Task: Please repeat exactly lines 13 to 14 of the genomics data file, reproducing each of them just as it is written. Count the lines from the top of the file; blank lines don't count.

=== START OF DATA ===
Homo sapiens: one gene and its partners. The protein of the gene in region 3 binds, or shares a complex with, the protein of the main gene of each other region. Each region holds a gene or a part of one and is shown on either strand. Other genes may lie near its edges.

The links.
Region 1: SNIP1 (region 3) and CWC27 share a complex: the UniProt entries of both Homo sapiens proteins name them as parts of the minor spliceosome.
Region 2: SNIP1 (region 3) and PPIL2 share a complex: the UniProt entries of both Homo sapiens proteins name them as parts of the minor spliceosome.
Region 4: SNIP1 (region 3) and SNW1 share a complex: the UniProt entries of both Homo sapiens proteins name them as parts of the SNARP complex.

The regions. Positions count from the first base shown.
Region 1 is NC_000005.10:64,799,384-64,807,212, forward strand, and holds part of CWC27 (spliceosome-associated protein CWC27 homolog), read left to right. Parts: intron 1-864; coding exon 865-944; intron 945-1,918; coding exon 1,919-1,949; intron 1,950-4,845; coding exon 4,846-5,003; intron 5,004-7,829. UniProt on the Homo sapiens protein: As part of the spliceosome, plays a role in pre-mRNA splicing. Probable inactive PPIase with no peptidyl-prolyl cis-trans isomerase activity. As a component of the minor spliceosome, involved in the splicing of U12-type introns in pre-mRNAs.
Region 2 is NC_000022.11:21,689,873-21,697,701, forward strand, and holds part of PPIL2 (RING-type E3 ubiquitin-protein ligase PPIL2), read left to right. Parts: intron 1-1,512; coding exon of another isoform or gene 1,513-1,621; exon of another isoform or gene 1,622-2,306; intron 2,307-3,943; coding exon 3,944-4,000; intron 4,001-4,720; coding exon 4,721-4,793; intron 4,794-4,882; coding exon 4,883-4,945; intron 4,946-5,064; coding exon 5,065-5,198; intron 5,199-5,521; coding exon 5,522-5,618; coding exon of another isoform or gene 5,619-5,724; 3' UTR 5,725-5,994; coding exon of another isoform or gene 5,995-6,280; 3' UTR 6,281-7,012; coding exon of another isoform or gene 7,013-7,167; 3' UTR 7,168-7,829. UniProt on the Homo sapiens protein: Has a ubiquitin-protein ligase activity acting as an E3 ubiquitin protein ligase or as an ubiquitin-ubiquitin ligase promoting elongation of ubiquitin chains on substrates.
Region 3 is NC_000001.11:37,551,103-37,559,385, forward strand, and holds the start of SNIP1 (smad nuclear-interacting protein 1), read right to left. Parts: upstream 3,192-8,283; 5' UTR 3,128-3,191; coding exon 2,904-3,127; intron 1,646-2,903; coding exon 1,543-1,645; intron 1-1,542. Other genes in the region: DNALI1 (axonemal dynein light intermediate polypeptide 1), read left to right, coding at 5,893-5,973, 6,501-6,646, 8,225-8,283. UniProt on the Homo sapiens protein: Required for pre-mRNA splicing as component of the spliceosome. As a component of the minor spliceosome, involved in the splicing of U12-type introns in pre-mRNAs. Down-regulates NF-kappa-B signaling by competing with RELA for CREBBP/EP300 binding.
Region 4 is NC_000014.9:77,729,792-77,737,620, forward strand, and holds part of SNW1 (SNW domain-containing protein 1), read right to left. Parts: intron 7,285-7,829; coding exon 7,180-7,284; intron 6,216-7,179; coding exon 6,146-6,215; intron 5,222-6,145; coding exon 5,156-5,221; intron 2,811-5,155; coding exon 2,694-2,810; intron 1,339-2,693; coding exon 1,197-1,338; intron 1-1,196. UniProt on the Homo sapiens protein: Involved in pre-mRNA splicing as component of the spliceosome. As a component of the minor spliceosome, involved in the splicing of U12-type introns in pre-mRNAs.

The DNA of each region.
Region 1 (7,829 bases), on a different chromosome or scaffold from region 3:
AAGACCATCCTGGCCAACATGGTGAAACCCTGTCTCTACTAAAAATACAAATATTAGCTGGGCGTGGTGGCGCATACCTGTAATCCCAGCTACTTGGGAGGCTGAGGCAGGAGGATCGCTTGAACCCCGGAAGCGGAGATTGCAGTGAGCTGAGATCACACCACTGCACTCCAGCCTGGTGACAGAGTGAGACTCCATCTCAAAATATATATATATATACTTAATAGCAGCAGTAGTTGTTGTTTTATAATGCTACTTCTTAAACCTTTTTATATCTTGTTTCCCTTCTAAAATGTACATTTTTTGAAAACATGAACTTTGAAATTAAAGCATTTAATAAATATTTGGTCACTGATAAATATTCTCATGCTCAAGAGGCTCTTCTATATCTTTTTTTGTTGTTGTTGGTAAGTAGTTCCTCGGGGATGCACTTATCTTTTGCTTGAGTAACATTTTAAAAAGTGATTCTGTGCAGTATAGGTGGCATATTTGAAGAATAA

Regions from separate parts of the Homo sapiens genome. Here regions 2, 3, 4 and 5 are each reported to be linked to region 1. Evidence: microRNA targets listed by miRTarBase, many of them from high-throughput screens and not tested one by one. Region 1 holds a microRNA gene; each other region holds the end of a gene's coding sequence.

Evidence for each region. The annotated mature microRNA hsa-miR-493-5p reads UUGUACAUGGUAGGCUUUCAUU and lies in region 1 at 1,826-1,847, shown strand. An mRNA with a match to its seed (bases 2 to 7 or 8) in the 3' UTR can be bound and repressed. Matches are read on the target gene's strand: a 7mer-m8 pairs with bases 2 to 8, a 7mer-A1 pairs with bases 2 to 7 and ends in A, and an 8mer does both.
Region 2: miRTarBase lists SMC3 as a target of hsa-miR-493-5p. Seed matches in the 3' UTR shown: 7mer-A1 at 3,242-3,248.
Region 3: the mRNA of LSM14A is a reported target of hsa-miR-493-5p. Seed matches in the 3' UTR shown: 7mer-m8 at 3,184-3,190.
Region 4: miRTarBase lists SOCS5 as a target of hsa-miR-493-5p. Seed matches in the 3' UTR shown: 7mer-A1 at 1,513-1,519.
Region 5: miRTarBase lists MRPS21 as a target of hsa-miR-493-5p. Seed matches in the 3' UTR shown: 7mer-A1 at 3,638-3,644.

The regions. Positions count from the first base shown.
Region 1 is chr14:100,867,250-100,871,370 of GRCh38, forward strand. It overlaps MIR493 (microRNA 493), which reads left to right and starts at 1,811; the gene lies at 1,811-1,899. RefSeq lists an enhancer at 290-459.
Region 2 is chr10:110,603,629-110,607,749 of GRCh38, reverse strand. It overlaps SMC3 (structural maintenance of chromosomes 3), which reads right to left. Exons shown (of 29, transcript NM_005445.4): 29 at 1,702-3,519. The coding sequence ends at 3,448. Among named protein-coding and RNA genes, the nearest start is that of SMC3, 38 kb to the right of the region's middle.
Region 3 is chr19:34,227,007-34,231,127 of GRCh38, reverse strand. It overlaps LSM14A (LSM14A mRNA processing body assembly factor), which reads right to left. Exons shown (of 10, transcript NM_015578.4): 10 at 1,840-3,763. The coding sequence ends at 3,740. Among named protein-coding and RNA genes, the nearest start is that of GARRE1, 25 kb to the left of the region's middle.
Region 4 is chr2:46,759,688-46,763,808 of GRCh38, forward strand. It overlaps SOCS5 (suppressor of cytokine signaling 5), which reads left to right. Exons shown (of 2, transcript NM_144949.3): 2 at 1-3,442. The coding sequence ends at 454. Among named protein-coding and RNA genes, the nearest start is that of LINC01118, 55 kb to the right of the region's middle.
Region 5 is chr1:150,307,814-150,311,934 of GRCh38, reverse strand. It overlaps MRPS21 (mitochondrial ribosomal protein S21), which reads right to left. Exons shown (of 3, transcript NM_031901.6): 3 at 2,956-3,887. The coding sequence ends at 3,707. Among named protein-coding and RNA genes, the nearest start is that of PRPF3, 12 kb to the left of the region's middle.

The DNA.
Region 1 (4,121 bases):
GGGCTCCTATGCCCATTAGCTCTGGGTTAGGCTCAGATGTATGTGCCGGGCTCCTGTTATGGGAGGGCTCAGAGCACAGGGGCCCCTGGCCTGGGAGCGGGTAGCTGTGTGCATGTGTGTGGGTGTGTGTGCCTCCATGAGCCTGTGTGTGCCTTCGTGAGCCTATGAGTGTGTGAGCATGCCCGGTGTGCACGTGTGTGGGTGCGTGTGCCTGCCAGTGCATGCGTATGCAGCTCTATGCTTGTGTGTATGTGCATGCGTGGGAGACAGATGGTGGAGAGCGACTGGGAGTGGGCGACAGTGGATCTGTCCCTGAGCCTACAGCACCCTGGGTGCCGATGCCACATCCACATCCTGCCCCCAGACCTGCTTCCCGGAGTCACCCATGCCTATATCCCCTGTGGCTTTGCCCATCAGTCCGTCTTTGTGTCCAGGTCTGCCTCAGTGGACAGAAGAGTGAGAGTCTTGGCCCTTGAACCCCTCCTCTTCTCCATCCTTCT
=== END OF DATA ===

AAGACCATCCTGGCCAACATGGTGAAACCCTGTCTCTACTAAAAATACAAATATTAGCTGGGCGTGGTGGCGCATACCTGTAATCCCAGCTACTTGGGAGGCTGAGGCAGGAGGATCGCTTGAACCCCGGAAGCGGAGATTGCAGTGAGCTGAGATCACACCACTGCACTCCAGCCTGGTGACAGAGTGAGACTCCATCTCAAAATATATATATATATACTTAATAGCAGCAGTAGTTGTTGTTTTATAATGCTACTTCTTAAACCTTTTTATATCTTGTTTCCCTTCTAAAATGTACATTTTTTGAAAACATGAACTTTGAAATTAAAGCATTTAATAAATATTTGGTCACTGATAAATATTCTCATGCTCAAGAGGCTCTTCTATATCTTTTTTTGTTGTTGTTGGTAAGTAGTTCCTCGGGGATGCACTTATCTTTTGCTTGAGTAACATTTTAAAAAGTGATTCTGTGCAGTATAGGTGGCATATTTGAAGAATAA

Regions from separate parts of the Homo sapiens genome. Here regions 2, 3, 4 and 5 are each reported to be linked to region 1. Evidence: microRNA targets listed by miRTarBase, many of them from high-throughput screens and not tested one by one. Region 1 holds a microRNA gene; each other region holds the end of a gene's coding sequence.